Hopefully, this Third Circuit decision, along with the Seventh and Eighth Circuit decisions relied upon therein, will signal a substantive end to EPA’s NSR/PSD Enforcement Initiative for similarly situated historic grandfathered power plants and their former and current owners.  But, we may have to wait out EPA’s hard headed circuit by circuit enforcement approach.  See e.g., EPA’s December 21, 2013 enforcement memorandum, “Applicability of the Summit Decision to EPA Title V and NSR Source Determinations,” following the Sixth Circuit’s Summit Petroleum Corp. v. EPA et al.

Petroleum Refinery Enforcement Initiative 2.0

Posted on August 5, 2013 by Paul Seals

Enforcement with a Flair

EPA has seen the smoke.
This certainly is no joke.
Benzene is a neighborhood scare,
With upsets going to the flare.

On July 10, the Department of Justice and EPA announced the lodging of a consent decree with Shell Oil Company to resolve alleged Clean Air Act violations at Shell’s refinery and chemical plant in Deer Park Texas.  This agreement represents the fourth “refinery flare consent decree” in the past year.  More are expected.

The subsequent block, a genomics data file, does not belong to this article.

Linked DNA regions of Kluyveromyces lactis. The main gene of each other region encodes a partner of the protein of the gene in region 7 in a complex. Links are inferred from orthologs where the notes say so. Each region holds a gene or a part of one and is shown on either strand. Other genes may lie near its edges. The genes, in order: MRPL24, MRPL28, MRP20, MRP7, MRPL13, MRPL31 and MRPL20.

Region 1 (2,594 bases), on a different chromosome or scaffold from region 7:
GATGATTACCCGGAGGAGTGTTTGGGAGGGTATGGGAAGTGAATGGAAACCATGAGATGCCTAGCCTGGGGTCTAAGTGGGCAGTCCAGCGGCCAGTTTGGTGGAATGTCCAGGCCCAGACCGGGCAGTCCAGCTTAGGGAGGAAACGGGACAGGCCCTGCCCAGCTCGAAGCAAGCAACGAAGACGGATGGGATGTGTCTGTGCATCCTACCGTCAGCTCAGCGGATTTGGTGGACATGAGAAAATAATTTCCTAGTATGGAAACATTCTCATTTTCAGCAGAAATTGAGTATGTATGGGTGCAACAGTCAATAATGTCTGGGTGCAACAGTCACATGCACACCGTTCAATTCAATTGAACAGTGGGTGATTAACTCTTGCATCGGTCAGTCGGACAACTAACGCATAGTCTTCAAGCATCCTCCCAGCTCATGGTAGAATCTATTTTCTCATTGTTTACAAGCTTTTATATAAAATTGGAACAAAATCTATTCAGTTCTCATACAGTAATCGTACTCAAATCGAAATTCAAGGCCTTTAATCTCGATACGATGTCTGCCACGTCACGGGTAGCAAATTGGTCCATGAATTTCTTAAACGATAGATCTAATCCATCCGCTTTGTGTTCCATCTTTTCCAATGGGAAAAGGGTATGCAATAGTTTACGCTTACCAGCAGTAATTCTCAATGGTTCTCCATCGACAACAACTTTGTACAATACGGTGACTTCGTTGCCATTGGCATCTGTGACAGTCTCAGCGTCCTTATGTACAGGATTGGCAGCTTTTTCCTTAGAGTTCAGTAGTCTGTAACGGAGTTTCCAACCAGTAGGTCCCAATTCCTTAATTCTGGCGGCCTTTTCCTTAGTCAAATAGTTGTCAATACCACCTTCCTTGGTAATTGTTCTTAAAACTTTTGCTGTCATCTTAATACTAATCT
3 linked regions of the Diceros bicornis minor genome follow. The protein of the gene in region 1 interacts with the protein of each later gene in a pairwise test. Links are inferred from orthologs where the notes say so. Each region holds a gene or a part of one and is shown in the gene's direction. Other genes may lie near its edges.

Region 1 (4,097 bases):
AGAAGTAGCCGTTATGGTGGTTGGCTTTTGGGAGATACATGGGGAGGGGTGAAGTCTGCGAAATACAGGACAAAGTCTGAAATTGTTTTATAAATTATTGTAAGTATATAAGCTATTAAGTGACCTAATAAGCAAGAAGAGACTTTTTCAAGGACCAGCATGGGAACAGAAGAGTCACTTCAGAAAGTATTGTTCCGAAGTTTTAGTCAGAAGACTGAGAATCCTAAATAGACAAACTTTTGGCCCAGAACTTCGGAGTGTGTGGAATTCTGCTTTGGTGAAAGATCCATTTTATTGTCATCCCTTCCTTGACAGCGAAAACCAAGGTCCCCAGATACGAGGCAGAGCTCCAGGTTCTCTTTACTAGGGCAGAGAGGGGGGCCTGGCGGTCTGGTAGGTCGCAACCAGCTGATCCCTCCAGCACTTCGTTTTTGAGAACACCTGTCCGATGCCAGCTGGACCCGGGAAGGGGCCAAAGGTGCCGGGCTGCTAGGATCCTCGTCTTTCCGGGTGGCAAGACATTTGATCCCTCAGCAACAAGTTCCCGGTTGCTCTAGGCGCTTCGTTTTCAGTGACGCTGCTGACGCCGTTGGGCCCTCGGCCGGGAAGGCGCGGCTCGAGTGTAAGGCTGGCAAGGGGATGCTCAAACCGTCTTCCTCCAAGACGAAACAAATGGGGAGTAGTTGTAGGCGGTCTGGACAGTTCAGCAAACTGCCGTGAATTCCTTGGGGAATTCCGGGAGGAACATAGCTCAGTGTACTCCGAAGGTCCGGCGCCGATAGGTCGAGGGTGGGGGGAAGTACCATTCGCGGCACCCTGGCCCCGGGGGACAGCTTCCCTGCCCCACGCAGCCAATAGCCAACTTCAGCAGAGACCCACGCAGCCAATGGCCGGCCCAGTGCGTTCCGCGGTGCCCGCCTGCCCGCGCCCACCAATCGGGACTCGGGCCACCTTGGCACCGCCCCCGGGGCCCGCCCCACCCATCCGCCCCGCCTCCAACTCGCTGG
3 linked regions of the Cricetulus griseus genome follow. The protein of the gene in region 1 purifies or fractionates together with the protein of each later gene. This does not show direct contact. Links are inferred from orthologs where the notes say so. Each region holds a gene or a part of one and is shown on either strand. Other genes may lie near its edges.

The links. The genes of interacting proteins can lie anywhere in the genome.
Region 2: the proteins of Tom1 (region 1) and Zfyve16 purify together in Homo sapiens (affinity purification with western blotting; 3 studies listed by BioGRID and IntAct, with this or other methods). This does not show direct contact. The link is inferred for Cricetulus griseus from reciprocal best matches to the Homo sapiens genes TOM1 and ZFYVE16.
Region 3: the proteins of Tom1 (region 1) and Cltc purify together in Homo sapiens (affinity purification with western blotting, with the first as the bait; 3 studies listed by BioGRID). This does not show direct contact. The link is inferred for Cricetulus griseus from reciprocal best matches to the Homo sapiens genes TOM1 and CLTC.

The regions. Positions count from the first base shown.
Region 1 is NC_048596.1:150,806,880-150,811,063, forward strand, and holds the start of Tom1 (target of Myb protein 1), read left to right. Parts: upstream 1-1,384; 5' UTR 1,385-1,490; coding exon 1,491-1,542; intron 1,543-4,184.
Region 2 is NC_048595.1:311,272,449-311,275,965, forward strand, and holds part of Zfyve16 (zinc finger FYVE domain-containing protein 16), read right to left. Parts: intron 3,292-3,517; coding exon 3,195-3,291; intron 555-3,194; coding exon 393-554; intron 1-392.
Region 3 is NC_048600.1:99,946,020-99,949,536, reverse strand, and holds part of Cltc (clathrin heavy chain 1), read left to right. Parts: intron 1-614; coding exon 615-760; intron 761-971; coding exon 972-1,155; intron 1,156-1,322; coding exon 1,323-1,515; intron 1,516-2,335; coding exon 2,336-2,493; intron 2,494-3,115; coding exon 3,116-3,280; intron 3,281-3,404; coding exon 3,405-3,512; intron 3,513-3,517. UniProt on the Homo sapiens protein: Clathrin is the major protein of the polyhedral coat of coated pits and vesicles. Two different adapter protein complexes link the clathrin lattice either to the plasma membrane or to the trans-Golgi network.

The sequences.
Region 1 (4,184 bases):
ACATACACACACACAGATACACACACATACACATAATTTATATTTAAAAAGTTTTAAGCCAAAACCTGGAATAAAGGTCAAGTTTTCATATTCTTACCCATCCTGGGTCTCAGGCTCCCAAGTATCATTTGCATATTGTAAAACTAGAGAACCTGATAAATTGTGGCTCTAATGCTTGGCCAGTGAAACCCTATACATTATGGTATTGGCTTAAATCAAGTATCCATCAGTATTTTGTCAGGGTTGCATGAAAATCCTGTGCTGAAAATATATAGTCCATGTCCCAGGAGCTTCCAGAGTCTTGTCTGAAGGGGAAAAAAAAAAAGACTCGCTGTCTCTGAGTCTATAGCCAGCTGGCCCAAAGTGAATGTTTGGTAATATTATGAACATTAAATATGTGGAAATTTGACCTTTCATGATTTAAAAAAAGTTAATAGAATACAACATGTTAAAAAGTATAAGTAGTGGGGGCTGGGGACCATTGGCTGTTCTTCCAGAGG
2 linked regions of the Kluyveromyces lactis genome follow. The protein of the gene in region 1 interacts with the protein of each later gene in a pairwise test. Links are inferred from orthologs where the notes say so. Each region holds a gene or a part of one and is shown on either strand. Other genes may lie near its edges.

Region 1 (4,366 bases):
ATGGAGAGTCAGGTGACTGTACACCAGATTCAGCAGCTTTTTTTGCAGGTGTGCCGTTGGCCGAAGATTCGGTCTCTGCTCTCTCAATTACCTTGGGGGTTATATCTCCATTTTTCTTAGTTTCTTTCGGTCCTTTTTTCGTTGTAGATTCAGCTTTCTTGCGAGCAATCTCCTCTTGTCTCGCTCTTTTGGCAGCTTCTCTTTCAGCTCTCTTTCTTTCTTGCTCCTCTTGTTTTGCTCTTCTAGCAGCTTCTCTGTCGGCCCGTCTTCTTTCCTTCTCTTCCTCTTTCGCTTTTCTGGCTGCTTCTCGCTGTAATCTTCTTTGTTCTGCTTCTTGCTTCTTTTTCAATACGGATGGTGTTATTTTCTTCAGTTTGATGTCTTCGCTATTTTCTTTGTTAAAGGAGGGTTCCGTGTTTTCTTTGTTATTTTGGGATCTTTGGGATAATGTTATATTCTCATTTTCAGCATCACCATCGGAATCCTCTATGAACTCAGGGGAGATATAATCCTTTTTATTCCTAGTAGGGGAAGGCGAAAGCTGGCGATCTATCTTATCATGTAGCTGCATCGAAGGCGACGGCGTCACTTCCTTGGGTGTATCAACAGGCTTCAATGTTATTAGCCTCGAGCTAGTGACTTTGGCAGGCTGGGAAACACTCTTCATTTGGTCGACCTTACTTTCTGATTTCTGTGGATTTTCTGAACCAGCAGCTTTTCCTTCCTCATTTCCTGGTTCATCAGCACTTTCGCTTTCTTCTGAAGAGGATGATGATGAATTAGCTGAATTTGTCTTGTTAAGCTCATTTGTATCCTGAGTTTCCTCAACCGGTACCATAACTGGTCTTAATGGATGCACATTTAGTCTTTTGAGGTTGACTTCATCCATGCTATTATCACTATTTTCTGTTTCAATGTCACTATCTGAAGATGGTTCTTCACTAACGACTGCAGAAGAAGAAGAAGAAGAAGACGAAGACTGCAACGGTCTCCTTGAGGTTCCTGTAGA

Shell will spend $115 million to control emissions from flares and other processes, and will pay a $2.6 million civil penalty.  EPA alleged that Shell was improperly operating its flaring devices resulting in excessive emissions of benzene and other hazardous air pollutants.  Shell will spend $100 million to reduce flare emissions.

These flare consent decrees represent a new chapter in EPA’s national Petroleum Refinery Initiative (“PRI”), which, beginning in 2000, resulted in the entry of 31 settlements covering 107 refineries in 32 states, affecting 90% of the domestic refining capacity.  EPA did address refinery flares as one of the marquee issues in PRI consent decrees – compliance with the New Source Performance Standards (“NSPS”) for Petroleum Refineries.

EPA is now pushing the envelope to impose “regulatory requirements plus.”  Through an enforcement alert in August of last year, EPA warned industry that there were significant issues with flare efficiency and excessive emissions.  EPA Enforcement Alert:  EPA Enforcement Targets Flaring Efficiency Violations.

What is EPA doing?  What is the basis of this Petroleum Refinery Initiative 2.0 and the imposition of “regulatory requirements plus”?

EPA bases this new initiative on the “general duty” requirements.  NSPS requires that at all times owners and operators should operate and maintain a facility or source consistent with “good air pollution control practices.”  In addition, Section 112r of the CAA requires owners and operators to maintain a safe facility by taking such steps as are necessary to prevent releases of hazardous air pollutants (“HAP”), and to minimize the consequences of accidental releases which do occur.  Accordingly, with no threshold amount, any release of a listed HAP (e.g. benzene) that could have been prevented violates this general duty.  If a flare smokes, there must be a violation.